Step 5: Select a tour operator.
Now that you have an idea of what you want to do and where you want to do it, it’s time to select a tour operator.
Selecting an organization to take your volunteer vacation with is a crucial decision. You want to be confident that they’re able to provide you with the information and support that you need to get the most out of this experience. You also want to know that the values of the organization you work with align with your own.
Here at Discover Corps, we value ecotourism and sustainable travel. We ensure the sustainability of our trips by contributing money directly to community-based groups where we operate. We also pay our staff fair wages and focus on honoring the culture of each place through our flexible itineraries.
Once you’ve selected a tour operator, it’s time to sign-up for your volunteer vacation!
Step 6: Book any travel that’s not included.
Most volunteer packages do not include transportation to the origin location. So you’ll likely need to book your own flight in order to get there prior to the start of your volunteer experience.
It’s a good idea to give yourself a day or two, when possible, to enjoy and explore the location before your program starts. This will give you an opportunity to become accustomed to this new environment and you’ll be more relaxed and ready to dive into your volunteer activities.
Be sure to also book accommodation for any nights that are not covered by your volunteer vacation itinerary. Some travelers may wish to book a hotel or resort once they’ve arrived, to save money and have a better idea of their options in person.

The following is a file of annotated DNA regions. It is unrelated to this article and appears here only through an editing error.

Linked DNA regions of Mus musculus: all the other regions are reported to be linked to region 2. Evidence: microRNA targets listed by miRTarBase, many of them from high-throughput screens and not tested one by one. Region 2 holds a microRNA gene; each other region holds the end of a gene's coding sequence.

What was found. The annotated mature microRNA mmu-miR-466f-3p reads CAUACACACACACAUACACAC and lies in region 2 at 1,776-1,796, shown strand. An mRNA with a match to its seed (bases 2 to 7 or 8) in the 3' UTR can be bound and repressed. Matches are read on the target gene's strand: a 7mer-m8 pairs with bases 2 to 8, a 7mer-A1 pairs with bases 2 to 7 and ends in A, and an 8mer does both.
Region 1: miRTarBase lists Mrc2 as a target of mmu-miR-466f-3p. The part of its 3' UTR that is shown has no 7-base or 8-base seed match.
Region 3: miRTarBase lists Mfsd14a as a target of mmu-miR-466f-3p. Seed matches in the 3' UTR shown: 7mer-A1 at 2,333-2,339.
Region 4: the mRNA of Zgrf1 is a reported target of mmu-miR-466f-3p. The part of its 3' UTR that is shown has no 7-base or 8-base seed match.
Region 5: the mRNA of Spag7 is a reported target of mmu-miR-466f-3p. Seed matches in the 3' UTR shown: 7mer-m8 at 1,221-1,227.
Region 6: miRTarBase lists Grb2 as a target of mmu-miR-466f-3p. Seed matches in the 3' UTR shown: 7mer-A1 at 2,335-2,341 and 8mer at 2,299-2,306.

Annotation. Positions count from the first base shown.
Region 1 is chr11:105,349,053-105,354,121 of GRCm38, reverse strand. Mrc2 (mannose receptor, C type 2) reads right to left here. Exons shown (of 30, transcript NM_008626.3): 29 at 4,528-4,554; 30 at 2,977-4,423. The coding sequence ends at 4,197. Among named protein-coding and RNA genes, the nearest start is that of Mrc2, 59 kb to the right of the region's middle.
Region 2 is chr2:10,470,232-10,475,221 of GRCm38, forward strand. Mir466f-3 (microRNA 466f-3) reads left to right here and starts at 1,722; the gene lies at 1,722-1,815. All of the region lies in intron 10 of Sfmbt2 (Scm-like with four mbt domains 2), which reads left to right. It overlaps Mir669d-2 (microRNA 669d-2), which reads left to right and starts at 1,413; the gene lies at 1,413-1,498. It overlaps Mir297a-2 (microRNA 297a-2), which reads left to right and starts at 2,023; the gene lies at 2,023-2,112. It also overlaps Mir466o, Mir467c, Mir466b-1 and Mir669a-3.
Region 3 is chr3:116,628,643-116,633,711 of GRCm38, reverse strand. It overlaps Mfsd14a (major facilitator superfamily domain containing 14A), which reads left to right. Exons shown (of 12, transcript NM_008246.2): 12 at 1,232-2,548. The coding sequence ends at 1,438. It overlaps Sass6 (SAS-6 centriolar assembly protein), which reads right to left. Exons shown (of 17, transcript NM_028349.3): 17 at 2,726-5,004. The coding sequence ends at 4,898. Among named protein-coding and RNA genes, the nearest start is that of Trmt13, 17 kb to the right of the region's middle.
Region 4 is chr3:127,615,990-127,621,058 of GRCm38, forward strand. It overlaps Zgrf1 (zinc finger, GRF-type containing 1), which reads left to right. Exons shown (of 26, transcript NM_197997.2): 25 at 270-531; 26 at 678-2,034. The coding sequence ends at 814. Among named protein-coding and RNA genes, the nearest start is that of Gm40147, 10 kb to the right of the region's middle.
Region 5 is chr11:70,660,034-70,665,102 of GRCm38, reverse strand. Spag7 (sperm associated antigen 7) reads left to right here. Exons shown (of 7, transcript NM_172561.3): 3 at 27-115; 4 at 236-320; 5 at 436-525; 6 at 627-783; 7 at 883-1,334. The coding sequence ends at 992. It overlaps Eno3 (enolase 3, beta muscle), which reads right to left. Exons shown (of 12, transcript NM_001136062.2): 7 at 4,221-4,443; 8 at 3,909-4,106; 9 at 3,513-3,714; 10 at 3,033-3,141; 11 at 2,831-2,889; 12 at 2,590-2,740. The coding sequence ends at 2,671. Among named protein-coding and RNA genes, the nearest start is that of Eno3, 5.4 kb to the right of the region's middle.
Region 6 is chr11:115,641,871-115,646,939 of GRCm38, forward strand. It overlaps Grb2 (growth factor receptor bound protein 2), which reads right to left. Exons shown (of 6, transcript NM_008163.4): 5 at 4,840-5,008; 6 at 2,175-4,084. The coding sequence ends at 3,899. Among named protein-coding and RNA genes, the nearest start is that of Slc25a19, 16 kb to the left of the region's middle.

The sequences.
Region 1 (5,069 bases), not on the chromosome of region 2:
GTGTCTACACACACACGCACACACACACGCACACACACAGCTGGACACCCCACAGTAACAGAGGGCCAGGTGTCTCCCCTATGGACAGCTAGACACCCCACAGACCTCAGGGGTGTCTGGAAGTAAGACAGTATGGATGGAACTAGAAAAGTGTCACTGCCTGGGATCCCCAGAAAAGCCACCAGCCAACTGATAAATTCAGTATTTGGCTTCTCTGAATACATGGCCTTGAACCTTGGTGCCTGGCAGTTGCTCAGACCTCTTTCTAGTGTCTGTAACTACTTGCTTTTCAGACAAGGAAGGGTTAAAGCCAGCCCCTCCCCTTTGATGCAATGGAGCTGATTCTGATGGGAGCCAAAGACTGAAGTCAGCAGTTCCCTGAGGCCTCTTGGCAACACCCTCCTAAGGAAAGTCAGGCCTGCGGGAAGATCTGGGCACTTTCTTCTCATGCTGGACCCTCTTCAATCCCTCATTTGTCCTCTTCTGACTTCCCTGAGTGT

But having a reservation for at least your first night is always a good idea. You don’t want to be searching for lodging in an unfamiliar place after a long flight!
Step 7: Get your Vaccinations and Paperwork in order.
Depending on where you’re traveling, you might need to get some vaccinations before you go. Some of these will be required, and some will be at your discretion. Speak to a doctor or a qualified health care professional for advice on which vaccines you should receive.
If you’re based in the U.S., Passport Health is a convenient and trusted organization for all of your vaccine requirements. Just tell them where you’re going and you’ll receive comprehensive information on vaccines and any other health-related issues that you should be aware of while traveling.
As for paperwork, it’s a good idea to print out all of your travel confirmations, receipts, and anything else that you might otherwise access online. You never know what the wifi situation will be like once you hit the road, so have your hard copies in hand.
Important paperwork to print out includes copies of your passport and visas, copies of alternative photo I.D.’s, maps of the area, especially one that will help you find lodging when you first arrive, and confirmation receipts for all of the travel that you’ve booked for this trip.
Step 8: Brace yourself for a great volunteer vacation!
Your plans are made and your trip is booked… now it’s time to get excited! Sometimes the planning and anticipation of a trip can be almost as exciting as the trip itself, so enjoy this time leading up to your volunteer vacation.
You can also use this time to educate yourself about the places you’ll be visiting by reading books, watching movies, and listening to music that come from those destinations.
Learning about the culture of a place before you visit can really enhance the experience of your trip, so dive in and enjoy all there is to learn, and all there is to look forward to.
Your volunteer vacation will be a life-changing experience, and we wish you the best of luck, wherever that experience takes you. –Britany Robinson
BIO: Britany Robinson is a freelance travel and culture writer based in Portland, Oregon. Her works appears in BBC Travel, Mashable, Green Global Travel, and more. Her blog, Travel Write Away, shares advice and musings on travel writing. When she’s not planning her next big trip, she’s scoping out Portland craft beers and local hikes.